Narcopolis by Jeet Thayil
In a side alley off a busy road, nestled between fruit sellers, tea counters, street vendors and a collection of brothels is Rashid’s Opium den. Men lie on their backs in the silence of dark rooms, slowly smoking away as life continues on the bustling streets of the metropolis. Narcopolis is a no holds barred look at the drug and prostitution scene of Bombay from the 70’s to the 90’s.
The central character is Dimple. After being gelded at a young age, she is given away to an unspecified priest by her mother. Still a young ‘girl’ she ends up in a brothel in Mumbai and is put to work. She is introduced to Opium use by Mr Lee, a chines refugee, as a means to dealing with the pains of brothel life. On his death she inherits his family’s magnificent ancient opium pipe with which she secures a job in Rashid’s place. Dimple moves between gender, religion, occupation and even names and is a useful character to explore the diversity of the city.
The story is based around her interactions with a variety of other characters, all connected by their common desire for drugs. I particularly enjoyed Mr Lee, through whom we get to learn of life in Mao’s China and of his experience of being in the army. Mr Lee eventually escapes communist China and ends up living in Bombay. Ironically after being a source of healing for Dimple, Mr Lee dies in her care, bitter and lonely in a foreign land.
Over time, Dimple lives at Rashid’s house and although he has many wives he uses her for his sexual enjoyment. We also see a shift in the drug scene as Rashid’s and many other opium dens are shut down and the far more potent and dangerous heroin takes root in Bombay. In a bid to avoid the shutting down of the den, a suspected agitator is threatened with a death that could easily be blamed on the Patha Maar or stone killer. This refers to an unsolved case where mainly homeless people were killed by having their heads crushed with a large rock while sleeping. This horrific crime epitomises the struggle of the cities poorest.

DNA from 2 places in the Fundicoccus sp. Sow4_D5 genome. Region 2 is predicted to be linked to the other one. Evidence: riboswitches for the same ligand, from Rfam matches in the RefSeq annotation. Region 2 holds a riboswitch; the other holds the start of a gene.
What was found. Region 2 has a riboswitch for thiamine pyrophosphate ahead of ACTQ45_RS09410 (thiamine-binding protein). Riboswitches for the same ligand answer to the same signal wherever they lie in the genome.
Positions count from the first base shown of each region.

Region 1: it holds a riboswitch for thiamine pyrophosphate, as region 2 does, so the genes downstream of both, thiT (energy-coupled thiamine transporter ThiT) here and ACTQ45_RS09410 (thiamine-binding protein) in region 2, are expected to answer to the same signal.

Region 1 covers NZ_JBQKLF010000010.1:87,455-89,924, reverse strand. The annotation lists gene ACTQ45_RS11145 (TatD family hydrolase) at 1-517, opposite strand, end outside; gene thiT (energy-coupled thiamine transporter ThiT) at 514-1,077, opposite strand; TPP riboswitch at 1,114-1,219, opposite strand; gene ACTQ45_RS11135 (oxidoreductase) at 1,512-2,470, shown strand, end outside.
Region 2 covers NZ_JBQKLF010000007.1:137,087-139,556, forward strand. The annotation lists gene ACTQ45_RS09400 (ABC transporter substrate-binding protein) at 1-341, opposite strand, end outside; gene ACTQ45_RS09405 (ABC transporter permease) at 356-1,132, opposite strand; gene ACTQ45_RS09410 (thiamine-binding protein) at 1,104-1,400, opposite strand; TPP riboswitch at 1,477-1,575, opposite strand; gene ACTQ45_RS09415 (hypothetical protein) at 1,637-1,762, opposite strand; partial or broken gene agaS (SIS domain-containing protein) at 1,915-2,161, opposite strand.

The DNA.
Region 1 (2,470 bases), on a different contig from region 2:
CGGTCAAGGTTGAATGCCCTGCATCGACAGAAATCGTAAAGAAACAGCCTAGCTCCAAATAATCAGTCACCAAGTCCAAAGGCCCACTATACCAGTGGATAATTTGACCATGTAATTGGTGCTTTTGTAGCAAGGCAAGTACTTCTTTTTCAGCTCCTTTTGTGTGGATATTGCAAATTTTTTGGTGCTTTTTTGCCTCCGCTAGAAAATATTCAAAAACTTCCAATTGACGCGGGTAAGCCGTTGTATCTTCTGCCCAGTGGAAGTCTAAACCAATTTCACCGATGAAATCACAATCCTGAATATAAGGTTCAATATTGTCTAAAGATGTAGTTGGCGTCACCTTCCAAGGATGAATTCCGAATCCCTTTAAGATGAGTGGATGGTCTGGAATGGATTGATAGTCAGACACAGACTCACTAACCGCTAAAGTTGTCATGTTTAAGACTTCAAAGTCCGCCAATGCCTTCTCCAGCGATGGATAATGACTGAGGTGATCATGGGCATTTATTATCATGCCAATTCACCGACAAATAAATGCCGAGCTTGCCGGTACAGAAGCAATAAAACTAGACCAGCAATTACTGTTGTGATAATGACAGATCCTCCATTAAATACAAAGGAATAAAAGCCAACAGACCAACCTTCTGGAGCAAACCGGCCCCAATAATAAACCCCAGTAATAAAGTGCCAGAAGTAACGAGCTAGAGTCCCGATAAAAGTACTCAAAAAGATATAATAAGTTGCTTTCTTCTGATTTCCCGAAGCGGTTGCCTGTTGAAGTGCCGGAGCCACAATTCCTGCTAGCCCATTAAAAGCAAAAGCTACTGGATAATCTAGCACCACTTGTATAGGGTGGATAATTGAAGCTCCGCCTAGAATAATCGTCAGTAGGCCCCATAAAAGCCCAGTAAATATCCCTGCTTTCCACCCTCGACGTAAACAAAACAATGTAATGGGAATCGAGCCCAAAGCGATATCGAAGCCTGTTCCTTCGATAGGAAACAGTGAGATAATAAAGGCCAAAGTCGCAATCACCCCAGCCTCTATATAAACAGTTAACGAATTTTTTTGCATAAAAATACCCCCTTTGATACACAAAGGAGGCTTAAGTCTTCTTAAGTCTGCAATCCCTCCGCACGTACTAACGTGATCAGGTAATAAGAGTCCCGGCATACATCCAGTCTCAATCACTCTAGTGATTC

Thayil also brings to our attention the frightening memories of the religious riots that gripped the city in the early nineties. The associated fear had left people staying indoors and transformed the city into a ghost town. Fruit and vegetable supplies had been crippled but chemicals were always readily available. The infiltration of heroin into the market and an increase in violence in the story coincide as the author describes some horrific beatings and murders.
The book is a collection of stories, told by a variety of story tellers, all linked together by their addiction to narcotics. Pimps, abusive husbands, drug dealers, tourists, and even a famous poet are infused into this tale of drugs above all else. Strong friendships are developed but this line is quite pertinent: ‘We had once been friends, but I’d never thought of coming to see her or to ask after her. There was always some sort of crisis, a crisis every day, and heroin trumped friendship every time’. Naturally with the topic at hand, many relationships are also inappropriate, false and destructive.
The narration is interspersed by word for word accounts of the drug users thoughts during a ‘hit’. It is a fantasy/reality account of these trips where inanimate objects come to life and the users have conversations with the dead. It is an insightful account of how drugs muddle the mind and why they are a popular source for escaping unpleasant realities.
While possibly being a good reflection of the city of the time, the book didn’t match up to my experiences of this city as I know it today. While its worthy to note that 25 years is a long time, I expected the book to give me more of a sense of the vibrancy and energy that Bombay had back in the day. As much as I enjoyed the controversial subject and the informal style of writing, I have read other books on Mumbai where the authors portray the sights, sounds and even the smells of the city in a way that got me excited about the place. I expected more stories about the city, with possibly less of a focus on just the drug scene.